Davis Highlands tundra

Content Cover Image

Bylot Island, Nunavut, Canada Photograph by Geological Survey of Canada

Rugged topography distinguishes this ecoregion from the High Arctic Tundra ecoregion.

This ecoregion has a high arctic and oceanic high arctic ecoclimate. A humid, extremely cold climate is marked by very short, cold summers. Mean annual temperature is -11.5°C. Mean summer temperature is 1°C, and mean winter temperature is -23°C. Mean annual precipitation is 200-400 millimeters (mm) overall, with 400-600 mm centering around the Cumberland Penninsula.

This ecoregion is comprised of the Baffin Mountains, an elevated belt of deeply dissected crystalline rocks that extend along the northeastern flank if Baffin and Bylot Islands. Ice-capped mountains reach 1525-2135 meters above sea level (masl). Sloping gently westward, the ecoregion’s general aspect is one of a broad, gently warped, old erosion surface etched by erosion along joint systems and zones of weakness. Long arms of the sea penetrate as glacier-filled sounds or fjords; some cut through highlands to Baffin upland to the east. The ecoregion is underlain by deep, continuous permafrost with low ice content. Bare bedrock is common.

Biological Distinctiveness

The dominant vegetation is a discontinuous cover of mosses, lichens, and cold-hardy vascular plants such as sedge (Carex spp.) and cotton grass (Eriophorum spp.).

Characteristic wildlife include arctic hare (Lepus acticus), arctic fox (Alopex lagopus), and caribou (Rangifer tarandus). Polar bears (Ursus maritimus) are common in coastal areas. Representative birds include king eider (Somateria spectabilis), rock ptarmigan (Lagopus mutus), northern fulmar (Fulmarus glacialis), plover (Charadrius spp. and Pluvialis spp.), hoary redpoll (Carduelis hornemanni) and snow bunting (Plectrophenax nivalis). Marine mammals include walrus (Odobenus rosmarus), seal (Phocidae) and a variety of whales (Cetacea).

Among the many ecologically significant features this ecoregion includes are: snow goose (Chen caerulescens) nesting colonies (Bylot Island) - one of the largest colonies globally; and nesting cliffs at Bylot Island for major colonies of thick-billed murres (Uria lomvia) and black-legged kittiwakes (Riss tridactyla). A large proportion of polar bears in the Northwest Territories/Greenland shared population is found in this area in the summer along the coast, and denning and maternal denning sites are found inland. Caribou calving sites (relatively undescribed) are found in higher elevations and seasonal migration to summer feeding in areas in valleys.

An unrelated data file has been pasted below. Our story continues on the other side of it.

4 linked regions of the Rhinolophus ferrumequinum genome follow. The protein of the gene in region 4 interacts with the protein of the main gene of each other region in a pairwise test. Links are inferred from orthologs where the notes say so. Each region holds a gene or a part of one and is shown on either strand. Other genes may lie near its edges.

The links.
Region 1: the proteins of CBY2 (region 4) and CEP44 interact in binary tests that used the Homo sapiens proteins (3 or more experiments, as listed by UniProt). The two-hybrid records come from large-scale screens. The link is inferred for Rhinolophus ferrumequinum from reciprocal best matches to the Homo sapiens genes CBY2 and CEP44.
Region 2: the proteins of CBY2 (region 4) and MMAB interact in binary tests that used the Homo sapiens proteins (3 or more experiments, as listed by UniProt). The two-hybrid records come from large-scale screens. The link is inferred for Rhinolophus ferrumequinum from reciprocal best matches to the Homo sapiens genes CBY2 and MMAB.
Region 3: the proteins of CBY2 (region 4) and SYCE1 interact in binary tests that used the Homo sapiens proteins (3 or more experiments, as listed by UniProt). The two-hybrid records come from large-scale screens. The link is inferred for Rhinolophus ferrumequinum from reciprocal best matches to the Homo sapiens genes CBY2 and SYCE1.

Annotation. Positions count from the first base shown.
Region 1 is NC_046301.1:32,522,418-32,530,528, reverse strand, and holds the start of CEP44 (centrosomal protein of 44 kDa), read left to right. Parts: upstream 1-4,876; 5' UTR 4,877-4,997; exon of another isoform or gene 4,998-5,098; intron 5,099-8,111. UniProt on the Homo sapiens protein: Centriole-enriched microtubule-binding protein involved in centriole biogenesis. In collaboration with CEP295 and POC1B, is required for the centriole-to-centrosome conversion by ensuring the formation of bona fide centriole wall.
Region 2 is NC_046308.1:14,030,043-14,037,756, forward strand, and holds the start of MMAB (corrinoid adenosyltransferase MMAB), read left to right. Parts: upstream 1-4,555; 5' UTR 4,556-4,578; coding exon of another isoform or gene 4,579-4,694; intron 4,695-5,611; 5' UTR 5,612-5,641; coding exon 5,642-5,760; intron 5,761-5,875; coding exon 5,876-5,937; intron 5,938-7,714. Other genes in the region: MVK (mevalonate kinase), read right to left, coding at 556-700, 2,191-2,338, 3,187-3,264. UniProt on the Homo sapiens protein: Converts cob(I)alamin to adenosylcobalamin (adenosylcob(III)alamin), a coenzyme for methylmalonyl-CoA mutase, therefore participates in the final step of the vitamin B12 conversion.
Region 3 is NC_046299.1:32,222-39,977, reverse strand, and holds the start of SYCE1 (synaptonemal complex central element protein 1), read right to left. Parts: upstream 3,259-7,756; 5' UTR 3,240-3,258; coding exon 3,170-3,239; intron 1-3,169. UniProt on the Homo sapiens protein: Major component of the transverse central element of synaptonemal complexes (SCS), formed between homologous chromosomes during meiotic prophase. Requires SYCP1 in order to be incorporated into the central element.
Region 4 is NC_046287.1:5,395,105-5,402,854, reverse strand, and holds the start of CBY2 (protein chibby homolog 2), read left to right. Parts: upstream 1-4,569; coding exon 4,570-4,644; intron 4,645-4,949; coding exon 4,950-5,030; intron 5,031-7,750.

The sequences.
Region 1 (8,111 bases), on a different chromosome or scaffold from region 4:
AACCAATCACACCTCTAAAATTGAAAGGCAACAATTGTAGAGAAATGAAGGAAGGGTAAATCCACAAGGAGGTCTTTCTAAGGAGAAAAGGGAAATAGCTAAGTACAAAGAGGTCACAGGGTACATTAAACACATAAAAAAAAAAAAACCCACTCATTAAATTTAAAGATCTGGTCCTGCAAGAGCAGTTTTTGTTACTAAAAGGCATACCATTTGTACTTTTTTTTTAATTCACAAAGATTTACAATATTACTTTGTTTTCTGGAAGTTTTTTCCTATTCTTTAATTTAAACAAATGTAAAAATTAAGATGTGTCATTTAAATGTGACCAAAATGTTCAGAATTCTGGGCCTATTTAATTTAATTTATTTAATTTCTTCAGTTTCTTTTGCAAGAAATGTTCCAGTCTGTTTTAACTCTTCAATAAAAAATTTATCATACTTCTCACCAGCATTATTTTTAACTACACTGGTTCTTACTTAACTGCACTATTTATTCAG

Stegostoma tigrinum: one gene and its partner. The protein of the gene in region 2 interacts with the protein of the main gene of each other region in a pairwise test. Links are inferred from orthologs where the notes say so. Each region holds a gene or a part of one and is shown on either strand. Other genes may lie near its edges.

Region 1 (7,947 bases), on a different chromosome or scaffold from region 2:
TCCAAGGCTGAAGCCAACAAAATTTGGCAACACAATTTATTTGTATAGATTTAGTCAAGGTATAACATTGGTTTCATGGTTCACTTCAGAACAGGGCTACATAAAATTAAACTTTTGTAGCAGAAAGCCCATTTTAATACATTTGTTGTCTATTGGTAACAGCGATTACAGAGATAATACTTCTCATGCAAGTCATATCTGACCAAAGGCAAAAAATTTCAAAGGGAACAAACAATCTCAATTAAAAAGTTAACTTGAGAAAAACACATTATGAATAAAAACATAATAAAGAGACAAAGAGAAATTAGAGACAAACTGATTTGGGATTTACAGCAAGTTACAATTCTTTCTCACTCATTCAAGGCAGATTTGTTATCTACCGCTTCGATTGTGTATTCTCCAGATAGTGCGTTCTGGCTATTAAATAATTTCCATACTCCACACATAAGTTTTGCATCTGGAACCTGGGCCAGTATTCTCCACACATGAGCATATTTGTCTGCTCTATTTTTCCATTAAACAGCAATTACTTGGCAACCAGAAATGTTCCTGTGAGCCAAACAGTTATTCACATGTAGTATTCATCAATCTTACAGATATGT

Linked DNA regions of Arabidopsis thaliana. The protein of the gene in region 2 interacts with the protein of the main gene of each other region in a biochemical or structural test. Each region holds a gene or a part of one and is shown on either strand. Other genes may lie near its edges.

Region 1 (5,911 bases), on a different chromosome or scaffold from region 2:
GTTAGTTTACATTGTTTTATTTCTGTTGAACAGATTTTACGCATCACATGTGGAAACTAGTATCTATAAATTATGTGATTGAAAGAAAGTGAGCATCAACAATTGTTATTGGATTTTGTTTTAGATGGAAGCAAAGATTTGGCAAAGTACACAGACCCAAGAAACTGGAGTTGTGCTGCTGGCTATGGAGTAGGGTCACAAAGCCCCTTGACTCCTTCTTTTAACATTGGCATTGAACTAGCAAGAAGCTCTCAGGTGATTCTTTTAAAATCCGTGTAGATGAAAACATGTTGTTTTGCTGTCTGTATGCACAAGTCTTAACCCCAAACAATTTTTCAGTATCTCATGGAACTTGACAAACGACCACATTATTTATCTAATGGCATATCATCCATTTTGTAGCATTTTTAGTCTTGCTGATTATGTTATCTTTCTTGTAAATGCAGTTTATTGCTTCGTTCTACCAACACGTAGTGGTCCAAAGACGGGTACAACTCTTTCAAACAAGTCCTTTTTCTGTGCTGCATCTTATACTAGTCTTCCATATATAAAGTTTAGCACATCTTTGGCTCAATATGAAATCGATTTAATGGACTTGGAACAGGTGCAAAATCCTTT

Conservation Status

Habitat Loss and Degradation

At least 98 percent of this ecoregion is considered to remain intact. Very small areas of habitat loss are attributed to coastal communities and terrain disturbance in their immediate vicinities.

Remaining Blocks of Intact Habitat

The ecoregion can be considered as intact.

Degree of Fragmentation

The region is not fragmented.

Degree of Protection

  • Part of Auyuittuq National Park - Northwest Territories - 21,471.1 km2
  • Bylot Island Migratory Bird Sanctuary (not as highly protected) - Northwest Territories - 259 km2

Types and Severity of Threats

Threats are relatively minor. One is atmospheric fallout, resulting in heavy metal and pesticide pollution. There is a risk of oil spills in coastal areas. Ecotourism will need to be carefully managed in order that nesting bird colonies, caribou calving grounds and other sensitive wildlife species are not disturbed. With increased access, over-hunting of caribou is a possibility.

Suite of Priority Activities to Enhance Biodiversity Conservation

  • Complete designation of North Baffin Island National Park.
  • Develop management plans and set specific recommendations to protect caribou calving sites.

Conservation Partners

  • Canadian Arctic Resources Committee
  • Ecology North
  • Nunavut Wildlife Management Board
  • World Wildlife Fund Canada

Disclaimer: This article is taken wholly from, or contains information that was originally published by, the World Wildlife Fund. Topic editors and authors for the Encyclopedia of Earth may have edited its content or added new information. The use of information from the World Wildlife Fund should not be construed as support for or endorsement by that organization for any new information added by EoE personnel, or for any editing of the original content.




Fund, W. (2014). Davis Highlands tundra. Retrieved from http://www.eoearth.org/view/article/151655


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